There are few feelings worse in this life than the feeling of being falsely accused of a crime you didn’t commit. An arrest can wreck your life even before you’re convicted of any crime, and there’s a very real threat that you’ll face a conviction.
Innocence alone will not save you.
Fortunately, there are some steps you can take to maximize your chances of bringing the case to a good outcome.
Retain Your Right to Remain Silent
Innocent people tend to be tempted to speak up in police interrogation rooms, holding out the hope that they’ll be released if they can only make the police understand they are innocent.
It won’t work. All you will do is hand the prosecution information they can use to craft a theory of the crime against you. Stay silent and ask for a lawyer. The police will never release you based on anything you said.
Secure Pre-Trial Release, if Possible
Studies have shown that people who are detained for longer periods of time are 13% to 24% (depending on the study) more likely to be convicted than those who successfully obtain pretrial release.
People who have no prior criminal record benefit the most from pretrial release, but the statistics hold regardless.
A study of 381,000 misdemeanor cases filed in Harris County found that people who were unable to pay bail within seven days of their bail hearing were 25% more likely to be convicted.
- Those who remain in jail get worse plea bargain options and are leveraged to take them.
- Those who remain in jail have more ability to meet with their defense counsel and assist in preparing a defense case.
- Those who remain in jail have fewer resources to fight their conviction.
- Those who remain in jail can’t attend programs that increase the likelihood of acquittal, dismissal, or diversion.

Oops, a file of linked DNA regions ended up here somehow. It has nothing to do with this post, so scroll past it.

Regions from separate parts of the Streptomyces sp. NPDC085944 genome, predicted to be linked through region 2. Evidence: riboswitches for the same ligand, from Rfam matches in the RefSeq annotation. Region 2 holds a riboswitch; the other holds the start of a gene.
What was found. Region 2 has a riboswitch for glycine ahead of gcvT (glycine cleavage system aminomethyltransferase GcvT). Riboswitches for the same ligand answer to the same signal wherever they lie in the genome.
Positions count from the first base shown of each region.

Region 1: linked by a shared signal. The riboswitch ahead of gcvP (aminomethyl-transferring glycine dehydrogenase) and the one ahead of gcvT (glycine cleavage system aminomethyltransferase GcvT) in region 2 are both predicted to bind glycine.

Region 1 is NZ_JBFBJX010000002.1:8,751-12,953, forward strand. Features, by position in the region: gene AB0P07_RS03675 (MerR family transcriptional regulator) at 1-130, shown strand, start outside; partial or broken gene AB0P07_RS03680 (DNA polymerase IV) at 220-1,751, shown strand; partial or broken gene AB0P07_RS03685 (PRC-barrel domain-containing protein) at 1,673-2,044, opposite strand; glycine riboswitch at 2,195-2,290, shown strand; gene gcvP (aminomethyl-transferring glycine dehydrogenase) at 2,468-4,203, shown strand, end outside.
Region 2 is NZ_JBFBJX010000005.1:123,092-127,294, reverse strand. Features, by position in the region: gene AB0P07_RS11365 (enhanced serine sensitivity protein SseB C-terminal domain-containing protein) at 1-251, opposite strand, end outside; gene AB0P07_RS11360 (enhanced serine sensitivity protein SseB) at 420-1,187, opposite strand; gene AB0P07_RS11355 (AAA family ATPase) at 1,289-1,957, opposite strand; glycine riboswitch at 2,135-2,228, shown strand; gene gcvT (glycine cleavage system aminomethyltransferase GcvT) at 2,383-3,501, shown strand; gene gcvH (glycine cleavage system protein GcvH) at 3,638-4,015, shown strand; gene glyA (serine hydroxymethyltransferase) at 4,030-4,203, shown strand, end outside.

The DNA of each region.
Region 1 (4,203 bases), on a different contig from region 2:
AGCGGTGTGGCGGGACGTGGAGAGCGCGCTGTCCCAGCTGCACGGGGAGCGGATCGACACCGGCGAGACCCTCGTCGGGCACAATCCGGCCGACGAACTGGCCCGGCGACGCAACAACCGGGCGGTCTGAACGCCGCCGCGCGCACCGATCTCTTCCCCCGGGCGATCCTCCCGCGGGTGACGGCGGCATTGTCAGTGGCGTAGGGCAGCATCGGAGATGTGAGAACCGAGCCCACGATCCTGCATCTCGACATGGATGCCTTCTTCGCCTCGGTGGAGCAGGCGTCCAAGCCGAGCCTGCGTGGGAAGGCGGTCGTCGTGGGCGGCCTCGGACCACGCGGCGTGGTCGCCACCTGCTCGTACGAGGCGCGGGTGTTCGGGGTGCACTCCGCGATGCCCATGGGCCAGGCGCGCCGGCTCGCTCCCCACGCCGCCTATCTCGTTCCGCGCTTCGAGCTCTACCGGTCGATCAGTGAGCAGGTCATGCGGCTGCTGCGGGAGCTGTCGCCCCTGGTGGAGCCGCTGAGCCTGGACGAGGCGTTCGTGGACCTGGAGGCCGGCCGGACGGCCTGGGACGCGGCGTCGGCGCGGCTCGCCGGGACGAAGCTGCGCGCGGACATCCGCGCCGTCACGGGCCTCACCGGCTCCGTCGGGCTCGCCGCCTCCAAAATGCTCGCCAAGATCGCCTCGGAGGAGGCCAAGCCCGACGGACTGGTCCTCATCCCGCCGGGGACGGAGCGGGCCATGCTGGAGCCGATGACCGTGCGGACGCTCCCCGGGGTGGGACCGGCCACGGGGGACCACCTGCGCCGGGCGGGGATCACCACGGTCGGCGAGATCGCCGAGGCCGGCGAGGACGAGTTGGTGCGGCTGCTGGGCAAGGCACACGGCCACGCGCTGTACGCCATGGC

Call a bail bondsman, call in favors, and work with your lawyer to find reasons to argue your bail lower. Do whatever you can. Be sure to meet the conditions of your release, whatever they may be, and make all your court dates.
Avoid Contacting Victims
Contacting victims can easily be seen as attempting to intimidate or influence victims or witnesses.
The entire matter is out of the alleged victim’s hands anyway. Nobody is going to laugh off the incident and send you home just because the victim says they’re convinced you didn’t do it now.
The idea that a victim can just drop charges is a myth. Only the DA or a judge may drop or dismiss charges.
Gather as Much Evidence As You Can
Evidence can vary, but can include:
- Receipts, appointment books, and a list of public locations visited that can reconstruct your physical location at various times when the crime might have been committed.
- Lists of potential witnesses, with names, numbers, addresses, and emails. You should not attempt to contact these individuals yourself; let your lawyer do that. Just generate a list of people who can vouch for your whereabouts and potential innocence.
- Financial documents, text messages, emails, surveillance footage, or physical evidence that can corroborate your version of events.
- Anything else your attorney asks you to gather.
Your attorney will work to uncover and gather evidence too, but the more you can help your attorney find evidence, the better off you’ll be.
Contact a Lawyer ASAP
The public defender system is a mess in Texas. Even if you don’t make a lot of money, you should try to secure a private lawyer if you can. Many private criminal lawyers will work with you to make your defense affordable.
Without a private lawyer, your chances of becoming one of the 3,000 to 9,000 Texans serving sentences for crimes they did not commit is very high.
In trouble? Get help. Contact our office to schedule a case review today.
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